Opening Address of Welcome to Formators

23 April 2009 – Philip Carter, Chairperson AECSD

I want to welcome you all to this very first formal gathering together for those associated with formation and training programs in the ministry of spiritual direction in this country.

At the launch of this Council – the Australian Ecumenical Council for Spiritual Direction – three years ago in Melbourne – I suggested, among other things – that the theme of dialogue or conversation might be helpful as we reflect on the work and ministry of spiritual direction. I suggested also that one of the Council’s chief tasks is to create and foster a culture of conversation – a culture where communion takes place.

It seems important to place this motif of conversation within as wide and deep a context as possible. John Paul II in his Encyclical “That they may be one” said:

The capacity for “dialogue” is rooted in the nature of the person and human dignity… we cannot fully find ourselves except through a sincere gift of ourselves… Dialogue is not simply an exchange of ideas. In some ways it is always an “exchange of gifts”.

His successor, Benedict XVI, alluded in his first Encyclical, to the cost of such dialogue, the totality of such presence. “I must give to others not only something that is my own, but my very self. I must be personally present in my gift.”

Thomas Merton was equally as clear about “communication” or “conversation”.

True communication on the deepest level is more than a simple sharing of ideas, or conceptual knowledge, of formulated truth. The kind of conversation that is necessary on this deep level must also be “communion” beyond the level of words, a communion in authentic experience.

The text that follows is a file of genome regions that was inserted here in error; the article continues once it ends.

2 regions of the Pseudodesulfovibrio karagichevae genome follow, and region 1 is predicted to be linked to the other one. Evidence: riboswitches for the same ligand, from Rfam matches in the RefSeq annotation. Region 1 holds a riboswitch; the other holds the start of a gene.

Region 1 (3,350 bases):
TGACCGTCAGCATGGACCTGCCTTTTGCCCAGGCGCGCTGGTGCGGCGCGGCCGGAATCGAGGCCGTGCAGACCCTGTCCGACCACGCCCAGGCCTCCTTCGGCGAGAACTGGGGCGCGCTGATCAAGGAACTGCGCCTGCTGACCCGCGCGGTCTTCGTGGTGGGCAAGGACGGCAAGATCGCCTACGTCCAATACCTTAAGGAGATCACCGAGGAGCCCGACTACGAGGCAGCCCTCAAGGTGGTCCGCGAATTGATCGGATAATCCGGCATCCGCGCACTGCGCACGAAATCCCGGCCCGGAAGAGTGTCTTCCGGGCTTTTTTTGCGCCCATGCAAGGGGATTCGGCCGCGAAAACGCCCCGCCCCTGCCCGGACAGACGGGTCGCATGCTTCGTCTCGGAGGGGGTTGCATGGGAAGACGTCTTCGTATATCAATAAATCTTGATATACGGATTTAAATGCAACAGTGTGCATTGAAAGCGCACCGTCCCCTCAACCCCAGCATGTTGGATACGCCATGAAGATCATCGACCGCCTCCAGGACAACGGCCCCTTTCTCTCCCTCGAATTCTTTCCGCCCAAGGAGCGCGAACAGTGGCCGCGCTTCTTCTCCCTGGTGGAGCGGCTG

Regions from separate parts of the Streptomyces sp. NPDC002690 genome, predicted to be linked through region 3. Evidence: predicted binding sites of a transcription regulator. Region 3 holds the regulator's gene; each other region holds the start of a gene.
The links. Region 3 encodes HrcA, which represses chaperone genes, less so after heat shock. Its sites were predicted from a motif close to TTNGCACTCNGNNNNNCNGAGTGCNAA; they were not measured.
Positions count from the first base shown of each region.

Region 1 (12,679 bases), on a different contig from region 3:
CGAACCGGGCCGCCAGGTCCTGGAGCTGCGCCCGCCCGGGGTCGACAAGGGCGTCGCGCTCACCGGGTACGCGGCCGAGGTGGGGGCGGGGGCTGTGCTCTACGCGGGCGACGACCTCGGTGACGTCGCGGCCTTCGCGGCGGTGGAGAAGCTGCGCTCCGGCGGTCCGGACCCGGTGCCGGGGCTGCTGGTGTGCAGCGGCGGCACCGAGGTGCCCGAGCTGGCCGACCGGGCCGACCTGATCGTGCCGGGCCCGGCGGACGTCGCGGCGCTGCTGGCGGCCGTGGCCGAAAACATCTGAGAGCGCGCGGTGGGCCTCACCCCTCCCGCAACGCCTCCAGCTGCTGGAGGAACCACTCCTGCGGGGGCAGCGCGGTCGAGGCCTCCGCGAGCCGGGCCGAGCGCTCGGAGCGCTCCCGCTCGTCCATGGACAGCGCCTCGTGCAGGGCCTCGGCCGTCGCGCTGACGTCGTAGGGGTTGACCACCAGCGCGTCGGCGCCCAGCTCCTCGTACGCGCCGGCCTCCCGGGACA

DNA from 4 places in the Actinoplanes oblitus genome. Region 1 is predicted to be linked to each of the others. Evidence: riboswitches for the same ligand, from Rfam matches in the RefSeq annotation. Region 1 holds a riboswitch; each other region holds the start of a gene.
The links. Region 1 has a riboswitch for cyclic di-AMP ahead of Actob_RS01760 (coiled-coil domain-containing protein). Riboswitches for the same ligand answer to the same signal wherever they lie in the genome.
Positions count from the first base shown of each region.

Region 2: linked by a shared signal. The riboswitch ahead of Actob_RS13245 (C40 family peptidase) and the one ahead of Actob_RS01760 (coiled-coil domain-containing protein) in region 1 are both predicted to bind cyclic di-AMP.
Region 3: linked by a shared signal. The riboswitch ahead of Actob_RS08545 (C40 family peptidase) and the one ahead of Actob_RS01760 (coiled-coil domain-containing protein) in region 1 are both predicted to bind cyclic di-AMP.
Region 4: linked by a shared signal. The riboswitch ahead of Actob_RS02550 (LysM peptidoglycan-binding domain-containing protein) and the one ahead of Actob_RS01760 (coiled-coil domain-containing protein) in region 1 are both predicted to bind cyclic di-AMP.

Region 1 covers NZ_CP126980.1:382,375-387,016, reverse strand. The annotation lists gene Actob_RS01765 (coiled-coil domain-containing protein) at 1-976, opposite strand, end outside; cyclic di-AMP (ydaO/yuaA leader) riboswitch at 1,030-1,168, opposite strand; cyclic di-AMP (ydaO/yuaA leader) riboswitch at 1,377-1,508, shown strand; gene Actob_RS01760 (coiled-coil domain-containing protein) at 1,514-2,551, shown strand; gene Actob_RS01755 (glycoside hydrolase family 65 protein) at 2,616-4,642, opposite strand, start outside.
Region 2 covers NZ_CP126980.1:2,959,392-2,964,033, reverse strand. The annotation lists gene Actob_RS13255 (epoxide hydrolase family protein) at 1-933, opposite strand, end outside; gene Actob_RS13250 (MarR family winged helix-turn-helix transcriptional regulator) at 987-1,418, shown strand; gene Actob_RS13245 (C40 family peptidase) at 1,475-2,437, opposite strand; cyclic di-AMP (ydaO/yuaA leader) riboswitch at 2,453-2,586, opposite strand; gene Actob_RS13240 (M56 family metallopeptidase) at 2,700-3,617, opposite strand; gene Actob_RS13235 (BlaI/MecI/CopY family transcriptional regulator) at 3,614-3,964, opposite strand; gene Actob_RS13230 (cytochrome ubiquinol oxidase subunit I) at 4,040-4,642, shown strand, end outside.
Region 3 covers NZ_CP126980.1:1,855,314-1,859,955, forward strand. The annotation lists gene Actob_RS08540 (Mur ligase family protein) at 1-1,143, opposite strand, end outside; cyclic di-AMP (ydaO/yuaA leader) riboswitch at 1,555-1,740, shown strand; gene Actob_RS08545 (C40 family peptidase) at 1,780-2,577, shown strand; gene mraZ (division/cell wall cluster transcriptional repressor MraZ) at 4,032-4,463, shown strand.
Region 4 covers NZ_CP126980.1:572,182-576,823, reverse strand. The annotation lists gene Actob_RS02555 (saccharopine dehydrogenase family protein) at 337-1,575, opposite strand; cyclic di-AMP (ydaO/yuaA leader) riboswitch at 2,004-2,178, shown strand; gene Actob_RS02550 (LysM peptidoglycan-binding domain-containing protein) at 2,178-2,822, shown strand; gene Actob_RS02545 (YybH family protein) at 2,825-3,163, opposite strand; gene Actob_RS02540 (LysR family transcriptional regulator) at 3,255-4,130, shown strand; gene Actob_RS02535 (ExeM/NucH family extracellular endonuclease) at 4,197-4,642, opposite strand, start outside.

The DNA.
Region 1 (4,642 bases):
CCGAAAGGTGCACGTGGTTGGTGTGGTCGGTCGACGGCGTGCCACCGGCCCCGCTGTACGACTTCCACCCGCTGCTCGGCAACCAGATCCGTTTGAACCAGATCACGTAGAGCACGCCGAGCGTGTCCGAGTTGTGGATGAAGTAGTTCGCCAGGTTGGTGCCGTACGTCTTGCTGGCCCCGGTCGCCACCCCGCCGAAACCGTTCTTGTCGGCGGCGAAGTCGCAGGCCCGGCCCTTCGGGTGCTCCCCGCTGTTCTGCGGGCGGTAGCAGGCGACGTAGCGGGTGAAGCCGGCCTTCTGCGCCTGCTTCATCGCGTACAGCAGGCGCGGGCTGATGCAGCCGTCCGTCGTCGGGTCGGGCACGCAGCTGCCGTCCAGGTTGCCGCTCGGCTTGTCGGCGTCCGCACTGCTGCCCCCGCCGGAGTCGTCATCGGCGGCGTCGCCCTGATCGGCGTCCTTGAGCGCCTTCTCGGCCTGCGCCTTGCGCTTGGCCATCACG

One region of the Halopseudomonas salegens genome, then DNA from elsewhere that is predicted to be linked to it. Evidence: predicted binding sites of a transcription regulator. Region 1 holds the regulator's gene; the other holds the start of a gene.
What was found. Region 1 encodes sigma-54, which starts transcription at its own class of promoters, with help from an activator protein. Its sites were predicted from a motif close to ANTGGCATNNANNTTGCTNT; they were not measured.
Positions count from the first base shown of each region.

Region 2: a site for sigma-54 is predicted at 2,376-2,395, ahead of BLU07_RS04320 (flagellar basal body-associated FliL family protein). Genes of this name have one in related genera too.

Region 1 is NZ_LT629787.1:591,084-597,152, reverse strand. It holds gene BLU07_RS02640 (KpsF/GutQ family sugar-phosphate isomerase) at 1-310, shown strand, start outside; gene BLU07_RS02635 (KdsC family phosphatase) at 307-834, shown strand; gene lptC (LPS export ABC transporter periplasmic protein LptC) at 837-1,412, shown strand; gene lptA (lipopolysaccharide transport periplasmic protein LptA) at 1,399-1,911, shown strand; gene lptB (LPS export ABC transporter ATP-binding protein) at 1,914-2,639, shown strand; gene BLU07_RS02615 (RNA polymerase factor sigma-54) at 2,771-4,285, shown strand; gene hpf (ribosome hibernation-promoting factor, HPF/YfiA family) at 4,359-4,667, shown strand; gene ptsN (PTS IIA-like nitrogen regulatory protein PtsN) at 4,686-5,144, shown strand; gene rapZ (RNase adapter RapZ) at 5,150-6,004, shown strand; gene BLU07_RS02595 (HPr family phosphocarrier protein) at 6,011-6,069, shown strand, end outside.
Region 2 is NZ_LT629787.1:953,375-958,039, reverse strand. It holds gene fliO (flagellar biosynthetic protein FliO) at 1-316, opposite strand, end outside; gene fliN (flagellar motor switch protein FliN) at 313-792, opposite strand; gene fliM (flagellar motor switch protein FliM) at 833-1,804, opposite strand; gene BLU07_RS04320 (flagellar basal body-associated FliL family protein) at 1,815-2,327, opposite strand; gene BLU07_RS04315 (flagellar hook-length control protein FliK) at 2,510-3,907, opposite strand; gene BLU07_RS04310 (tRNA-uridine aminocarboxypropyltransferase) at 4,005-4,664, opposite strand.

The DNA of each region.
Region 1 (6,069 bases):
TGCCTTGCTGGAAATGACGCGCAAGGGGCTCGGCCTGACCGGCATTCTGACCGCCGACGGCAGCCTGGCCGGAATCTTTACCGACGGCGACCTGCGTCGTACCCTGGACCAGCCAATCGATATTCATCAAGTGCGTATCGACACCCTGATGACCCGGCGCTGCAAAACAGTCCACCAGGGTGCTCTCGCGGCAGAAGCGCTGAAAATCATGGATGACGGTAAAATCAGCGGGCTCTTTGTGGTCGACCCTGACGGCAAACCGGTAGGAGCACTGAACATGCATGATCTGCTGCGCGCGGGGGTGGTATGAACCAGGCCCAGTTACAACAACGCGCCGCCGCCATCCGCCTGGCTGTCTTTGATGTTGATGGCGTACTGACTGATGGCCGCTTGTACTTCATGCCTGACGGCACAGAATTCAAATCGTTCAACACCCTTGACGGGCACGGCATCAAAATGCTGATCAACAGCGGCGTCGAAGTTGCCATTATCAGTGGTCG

And he went on to say:

If I insist on giving you my truth, and never stop to become your truth in return, then there can be no truth between us.

This is the kind of communication which asks of us a costly presence, a self-emptying, a staying with – an experience even of poverty and dying, for the sake of the other. This is true of our ministry in spiritual direction: it is true in our ministry of formation: and I hope it will be true for us tonight and tomorrow, where we can be open to grace and to each other, and experience something revelatory and transforming, for ourselves and for our practice. “Conversation is our only hope” the post-modern theologian David Tracy says. There is always a challenge in conversation where we “risk our present self-understanding by facing the claims to attention of the other.”

Theodore Zeldin – a social commentator – writes extensively around the theme of conversation. He asks:

But how can conversations make so much difference? They can’t if you believe that the world is ruled by empowering economic and political forces, that conflict is the essence of life, that humans are basically animals and that listening is just a long struggle for survival and domination. If that’s true, you can’t change much. All you can do is have conversations which distract or amuse you. But I see the world differently, as made of individuals searching for a partner, for a lover, for a guru, for God.

And he goes on:

What is missing from the world is a sense of direction, because we are overwhelmed by the conflicts which surround us, as though we are marching through a jungle which never ends. I should like some of us to start conversations to dispel that darkness, using them to create equality, to give ourselves courage, to open ourselves to strangers, and most practically, to remake our working world, so that we are no longer isolated by our jargon or our professional boredom.